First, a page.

When you love something, anything; people sense it. Love takes many forms. Rudi Galindo, clown, professional performer, and a Clowns Without Borders (CWB) volunteer since day one, is so full of love that it exudes from his wide, bright smile and fills the room. He found his passion long ago and it’s been filling him with love ever since. It is his devotion to theatre and the enduring connections he creates with audiences.
Rudi has always had an ability to impact the audience. During performances, he aims for the audience’s hearts, then their ‘funny bones,’ and then their intellects. He is interested in exciting people by evoking emotions that sometimes lay latent. He calls it, “Theatre of the Heart.” Theatre of the Heart turns the traditional concept of performance on its head. To be theatrical is to put on a show, sometimes a fiction. But Rudi’s style of creativity invites the audience to be anything but fake. Whether the show makes you laugh, cry, or feel tenderness, the idea is to draw out the true senses of the heart and allow for a protective space to let those emotions be expressed without repercussion. When the community around you is experiencing and expressing at the same time, well, these moments become meaningful and striking.
Rudi’s style of creative theatre has traveled with him as he has performed all over the United States, Europe, and Central America. His love for theatre and honest kinship with viewers endears him to the audiences of Clowns Without Borders projects. Rudi has communed in laughter with many, many people served by Clowns Without Borders. He has been volunteering since the mid-1990’s, working with Moshe Cohen in the initial days of CWB USA’s founding.
In fact, Rudi is the owner of the ‘paper bag trick,’ a sleight of hand gag now used by all Clowns Without Borders chapters. During this trick, a volunteer audience member joins the clown on stage. The clown leads the volunteer through a fun, light-hearted improvisation session with a paper bag that is empty. But at the end of the gag, when the volunteer finally gets the bag, she finds there is a red nose inside and she has magically made it appear. She gets to keep the nose, but more importantly, she gets to keep the metaphor: Something that was imagined is now concrete.
Rudi Galindo has a special place in the historical records of CWB USA. He is a volunteer, board member, professional performer, educator, trainer of new CWB USA volunteers, trick-creator, and humanitarian. There is one location that will certainly stay anchored to Rudi’s heart forever – Turkey.
It was 2015, just after the terrorist attacks in Paris. Rudi was headed to Turkey for a Clowns Without Borders project to bring joy to refugee camps. Violent uprisings across Turkey had made many places unsafe for the clowns. Everything was eerie and unsettled.
Undaunted, Rudi and the team made their way through Turkey towards the Syrian border, visiting as many places as possible. They stopped in Suruc, at the Amara Culture Center where a suicide bomber had recently unleashed terror at the local community center, killing 32 and injuring dozens of people. On July 20, 2015, an organized group of young people went to Suruç to deliver toys for kids at the nearby refugee camp. On that day, they were planning to make a statement to the press and hand in the toys to the kids via representatives. But, during the statement to the press at the garden of Amara Culture Center, the bombing took place.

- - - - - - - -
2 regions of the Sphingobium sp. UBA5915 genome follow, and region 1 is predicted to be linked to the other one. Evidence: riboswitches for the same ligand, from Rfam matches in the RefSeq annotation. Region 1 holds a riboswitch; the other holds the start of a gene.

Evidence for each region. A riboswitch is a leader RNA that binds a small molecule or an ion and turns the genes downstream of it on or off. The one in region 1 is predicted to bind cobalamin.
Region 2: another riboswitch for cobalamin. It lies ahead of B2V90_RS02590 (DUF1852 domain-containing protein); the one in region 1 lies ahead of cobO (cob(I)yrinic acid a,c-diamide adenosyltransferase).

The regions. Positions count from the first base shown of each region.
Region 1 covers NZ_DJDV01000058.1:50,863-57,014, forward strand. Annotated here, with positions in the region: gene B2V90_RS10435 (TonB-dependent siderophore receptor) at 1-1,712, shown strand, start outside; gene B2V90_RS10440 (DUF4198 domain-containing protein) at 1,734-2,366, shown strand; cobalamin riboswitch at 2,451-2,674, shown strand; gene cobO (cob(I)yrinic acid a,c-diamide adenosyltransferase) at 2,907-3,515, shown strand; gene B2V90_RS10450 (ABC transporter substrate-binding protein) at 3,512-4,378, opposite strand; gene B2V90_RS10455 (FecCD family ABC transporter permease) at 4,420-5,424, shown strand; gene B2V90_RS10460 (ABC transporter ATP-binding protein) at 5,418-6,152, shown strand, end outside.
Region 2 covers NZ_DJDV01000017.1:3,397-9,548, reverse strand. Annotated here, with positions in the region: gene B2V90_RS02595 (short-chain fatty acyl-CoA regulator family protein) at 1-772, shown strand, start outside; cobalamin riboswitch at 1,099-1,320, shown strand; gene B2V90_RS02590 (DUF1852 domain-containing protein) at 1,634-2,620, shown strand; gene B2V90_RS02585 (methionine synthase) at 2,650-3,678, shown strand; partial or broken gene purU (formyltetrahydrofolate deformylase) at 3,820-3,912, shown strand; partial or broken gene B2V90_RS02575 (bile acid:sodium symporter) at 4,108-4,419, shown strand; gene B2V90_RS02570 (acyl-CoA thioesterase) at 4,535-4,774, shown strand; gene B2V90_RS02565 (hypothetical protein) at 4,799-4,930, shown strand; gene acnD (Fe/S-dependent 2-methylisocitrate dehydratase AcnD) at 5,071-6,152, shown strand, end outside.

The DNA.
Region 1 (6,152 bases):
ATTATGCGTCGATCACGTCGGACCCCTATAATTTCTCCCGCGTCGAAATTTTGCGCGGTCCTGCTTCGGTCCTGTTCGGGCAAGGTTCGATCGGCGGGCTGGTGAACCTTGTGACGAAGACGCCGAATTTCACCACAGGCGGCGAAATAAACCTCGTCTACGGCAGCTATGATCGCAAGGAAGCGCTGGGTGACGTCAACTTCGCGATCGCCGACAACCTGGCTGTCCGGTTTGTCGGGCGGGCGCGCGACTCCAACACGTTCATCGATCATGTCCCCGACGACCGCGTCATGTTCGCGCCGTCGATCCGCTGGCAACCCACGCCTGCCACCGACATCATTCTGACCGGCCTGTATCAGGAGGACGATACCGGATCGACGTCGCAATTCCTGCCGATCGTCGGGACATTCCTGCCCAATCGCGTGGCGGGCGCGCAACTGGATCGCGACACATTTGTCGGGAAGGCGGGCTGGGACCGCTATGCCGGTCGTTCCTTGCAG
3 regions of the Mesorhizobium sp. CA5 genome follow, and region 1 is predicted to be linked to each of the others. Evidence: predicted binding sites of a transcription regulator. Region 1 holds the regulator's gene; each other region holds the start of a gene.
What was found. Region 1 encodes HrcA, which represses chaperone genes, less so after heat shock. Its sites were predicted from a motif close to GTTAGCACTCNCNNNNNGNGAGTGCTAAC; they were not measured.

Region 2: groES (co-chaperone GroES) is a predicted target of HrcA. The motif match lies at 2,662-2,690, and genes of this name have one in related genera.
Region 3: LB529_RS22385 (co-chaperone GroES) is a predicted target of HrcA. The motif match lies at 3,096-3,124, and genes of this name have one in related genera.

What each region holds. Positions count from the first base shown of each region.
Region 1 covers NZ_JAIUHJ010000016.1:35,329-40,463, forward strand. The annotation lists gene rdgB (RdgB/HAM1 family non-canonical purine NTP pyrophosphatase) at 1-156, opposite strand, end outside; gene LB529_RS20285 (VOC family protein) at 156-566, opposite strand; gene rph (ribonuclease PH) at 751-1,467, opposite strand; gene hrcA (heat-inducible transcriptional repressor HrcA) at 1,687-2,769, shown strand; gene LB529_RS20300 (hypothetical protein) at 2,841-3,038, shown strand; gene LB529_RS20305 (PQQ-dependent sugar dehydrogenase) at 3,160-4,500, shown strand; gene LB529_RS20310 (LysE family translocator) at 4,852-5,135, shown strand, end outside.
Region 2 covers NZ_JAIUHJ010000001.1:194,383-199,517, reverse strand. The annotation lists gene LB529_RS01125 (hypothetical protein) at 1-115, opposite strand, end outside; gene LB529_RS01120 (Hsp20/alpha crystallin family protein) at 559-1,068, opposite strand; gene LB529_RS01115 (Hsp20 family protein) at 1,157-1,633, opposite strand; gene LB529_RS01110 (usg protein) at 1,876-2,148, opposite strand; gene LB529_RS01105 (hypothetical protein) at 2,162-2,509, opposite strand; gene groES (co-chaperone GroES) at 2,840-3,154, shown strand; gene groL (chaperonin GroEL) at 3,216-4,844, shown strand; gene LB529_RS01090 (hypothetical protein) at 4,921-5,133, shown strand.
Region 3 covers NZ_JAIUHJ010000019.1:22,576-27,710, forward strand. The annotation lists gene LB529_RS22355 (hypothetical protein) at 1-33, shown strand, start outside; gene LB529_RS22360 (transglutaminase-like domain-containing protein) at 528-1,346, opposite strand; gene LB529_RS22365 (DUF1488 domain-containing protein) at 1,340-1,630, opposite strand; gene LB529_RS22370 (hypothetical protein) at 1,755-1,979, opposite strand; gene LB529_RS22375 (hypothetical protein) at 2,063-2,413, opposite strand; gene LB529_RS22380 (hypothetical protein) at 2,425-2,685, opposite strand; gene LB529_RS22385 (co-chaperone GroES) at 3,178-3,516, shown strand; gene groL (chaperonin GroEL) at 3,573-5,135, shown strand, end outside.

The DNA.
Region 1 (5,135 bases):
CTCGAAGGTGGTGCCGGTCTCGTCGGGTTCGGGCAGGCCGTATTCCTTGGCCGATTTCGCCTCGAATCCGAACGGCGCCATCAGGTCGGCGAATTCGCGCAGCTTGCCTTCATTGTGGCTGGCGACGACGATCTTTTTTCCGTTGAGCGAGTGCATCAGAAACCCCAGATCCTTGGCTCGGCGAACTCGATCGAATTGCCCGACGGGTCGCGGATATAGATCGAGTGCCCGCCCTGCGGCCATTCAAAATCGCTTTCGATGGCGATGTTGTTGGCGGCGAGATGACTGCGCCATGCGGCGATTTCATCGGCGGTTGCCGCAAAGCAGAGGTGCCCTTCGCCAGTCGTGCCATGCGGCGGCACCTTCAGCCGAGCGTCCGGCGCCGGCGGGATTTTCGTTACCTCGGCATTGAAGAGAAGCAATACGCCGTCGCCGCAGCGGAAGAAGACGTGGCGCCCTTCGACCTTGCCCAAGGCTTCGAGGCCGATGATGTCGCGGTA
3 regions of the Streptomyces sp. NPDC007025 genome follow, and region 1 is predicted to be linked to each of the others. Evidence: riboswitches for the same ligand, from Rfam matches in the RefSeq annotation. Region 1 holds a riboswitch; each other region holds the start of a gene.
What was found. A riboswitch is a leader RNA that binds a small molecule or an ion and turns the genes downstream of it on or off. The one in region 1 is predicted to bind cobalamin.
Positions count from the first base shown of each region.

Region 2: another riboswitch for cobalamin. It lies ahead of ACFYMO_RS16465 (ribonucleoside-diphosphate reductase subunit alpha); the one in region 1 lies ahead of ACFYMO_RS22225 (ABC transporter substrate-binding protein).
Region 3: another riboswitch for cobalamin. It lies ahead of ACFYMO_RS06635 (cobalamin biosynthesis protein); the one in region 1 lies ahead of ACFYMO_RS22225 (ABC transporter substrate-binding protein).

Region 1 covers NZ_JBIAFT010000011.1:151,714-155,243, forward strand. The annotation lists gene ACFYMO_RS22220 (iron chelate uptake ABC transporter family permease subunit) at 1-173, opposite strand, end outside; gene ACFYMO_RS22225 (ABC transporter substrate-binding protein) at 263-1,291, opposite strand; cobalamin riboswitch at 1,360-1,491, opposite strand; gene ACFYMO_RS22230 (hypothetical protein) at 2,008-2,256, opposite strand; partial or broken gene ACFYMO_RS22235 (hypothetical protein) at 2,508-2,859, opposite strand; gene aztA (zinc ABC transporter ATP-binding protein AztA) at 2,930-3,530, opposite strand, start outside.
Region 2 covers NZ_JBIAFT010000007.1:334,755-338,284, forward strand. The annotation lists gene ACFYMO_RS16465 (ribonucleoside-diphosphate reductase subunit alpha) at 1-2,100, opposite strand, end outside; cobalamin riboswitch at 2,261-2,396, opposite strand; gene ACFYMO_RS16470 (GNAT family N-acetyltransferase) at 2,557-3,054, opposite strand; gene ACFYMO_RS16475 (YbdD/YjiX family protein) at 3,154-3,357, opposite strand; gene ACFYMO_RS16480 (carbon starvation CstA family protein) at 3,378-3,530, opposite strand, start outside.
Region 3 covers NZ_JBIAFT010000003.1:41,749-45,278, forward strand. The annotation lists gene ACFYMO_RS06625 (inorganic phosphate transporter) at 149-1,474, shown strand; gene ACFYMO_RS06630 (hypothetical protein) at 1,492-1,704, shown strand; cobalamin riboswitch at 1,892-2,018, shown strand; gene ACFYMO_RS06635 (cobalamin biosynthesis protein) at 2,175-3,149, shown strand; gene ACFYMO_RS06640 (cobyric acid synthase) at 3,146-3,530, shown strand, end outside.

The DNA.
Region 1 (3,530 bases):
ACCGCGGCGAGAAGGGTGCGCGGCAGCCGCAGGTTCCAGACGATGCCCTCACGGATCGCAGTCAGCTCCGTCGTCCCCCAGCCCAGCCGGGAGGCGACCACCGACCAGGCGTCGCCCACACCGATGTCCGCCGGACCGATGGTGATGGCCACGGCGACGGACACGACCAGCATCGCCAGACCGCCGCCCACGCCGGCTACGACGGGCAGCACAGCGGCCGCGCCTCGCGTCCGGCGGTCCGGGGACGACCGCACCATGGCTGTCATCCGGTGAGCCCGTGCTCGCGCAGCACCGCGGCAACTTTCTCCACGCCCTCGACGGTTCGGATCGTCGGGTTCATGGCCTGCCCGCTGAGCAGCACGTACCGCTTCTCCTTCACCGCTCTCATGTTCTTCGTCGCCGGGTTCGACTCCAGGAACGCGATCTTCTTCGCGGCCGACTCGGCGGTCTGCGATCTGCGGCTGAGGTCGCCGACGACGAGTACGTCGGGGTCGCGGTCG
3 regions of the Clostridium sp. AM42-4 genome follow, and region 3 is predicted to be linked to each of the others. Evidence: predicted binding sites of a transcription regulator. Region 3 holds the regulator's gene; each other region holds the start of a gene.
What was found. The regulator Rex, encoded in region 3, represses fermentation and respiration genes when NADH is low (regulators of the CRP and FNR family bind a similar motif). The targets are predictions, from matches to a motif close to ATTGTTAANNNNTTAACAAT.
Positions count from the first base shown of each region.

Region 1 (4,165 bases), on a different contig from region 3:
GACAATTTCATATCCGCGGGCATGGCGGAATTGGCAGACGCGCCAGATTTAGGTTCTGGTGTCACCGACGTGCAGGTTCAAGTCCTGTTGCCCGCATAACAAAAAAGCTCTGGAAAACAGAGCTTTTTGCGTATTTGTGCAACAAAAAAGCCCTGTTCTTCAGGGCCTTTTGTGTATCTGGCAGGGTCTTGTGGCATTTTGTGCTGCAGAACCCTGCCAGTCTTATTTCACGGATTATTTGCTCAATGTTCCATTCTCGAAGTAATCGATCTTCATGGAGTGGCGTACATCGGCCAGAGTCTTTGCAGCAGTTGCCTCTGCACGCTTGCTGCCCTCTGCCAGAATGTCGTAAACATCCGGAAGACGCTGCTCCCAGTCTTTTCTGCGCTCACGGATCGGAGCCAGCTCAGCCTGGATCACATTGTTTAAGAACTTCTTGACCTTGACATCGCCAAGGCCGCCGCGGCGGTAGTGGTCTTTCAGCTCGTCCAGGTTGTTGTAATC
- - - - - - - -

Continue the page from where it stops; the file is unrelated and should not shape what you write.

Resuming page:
Many friends of the Turkish artists were slain by the bomber; murdered for helping others.
A stage is nearby. The stage is riddled with jagged shrapnel holes and splintered wood. It was here that Rudi said the team would perform, because, as he put it, “We are going to make this stage a place where joy, laughter, and art belong again.” Everyone was impassioned, and the whole performance was an emotional adventure. It brought forth a cathartic combination of tears, laughter, and an understanding that the locals were taking back ownership and control of their community.
At the end of the show, Rudi gave the audience a message with tears in his eyes. His words embody the motivation behind the work of Clowns Without Borders. “The reason we are here is because we care about you. We play because we want you to feel better. You are not forgotten, you are in our hearts.”
Learn more about Rudi’s many projects and Clowns Without Borders by visiting www.clownswithoutborders.org/projects/. Please make a gift and help support the sharing of #ResilienceInLaughter at www.clownswithoutborders.org/donate/.
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9.30.16. The blog has been updated to include the name of the city and community center location where the 2015 bombing occurred. It was in Suruc at the Amara Culture Center. 32 people were killed and tens of people injured.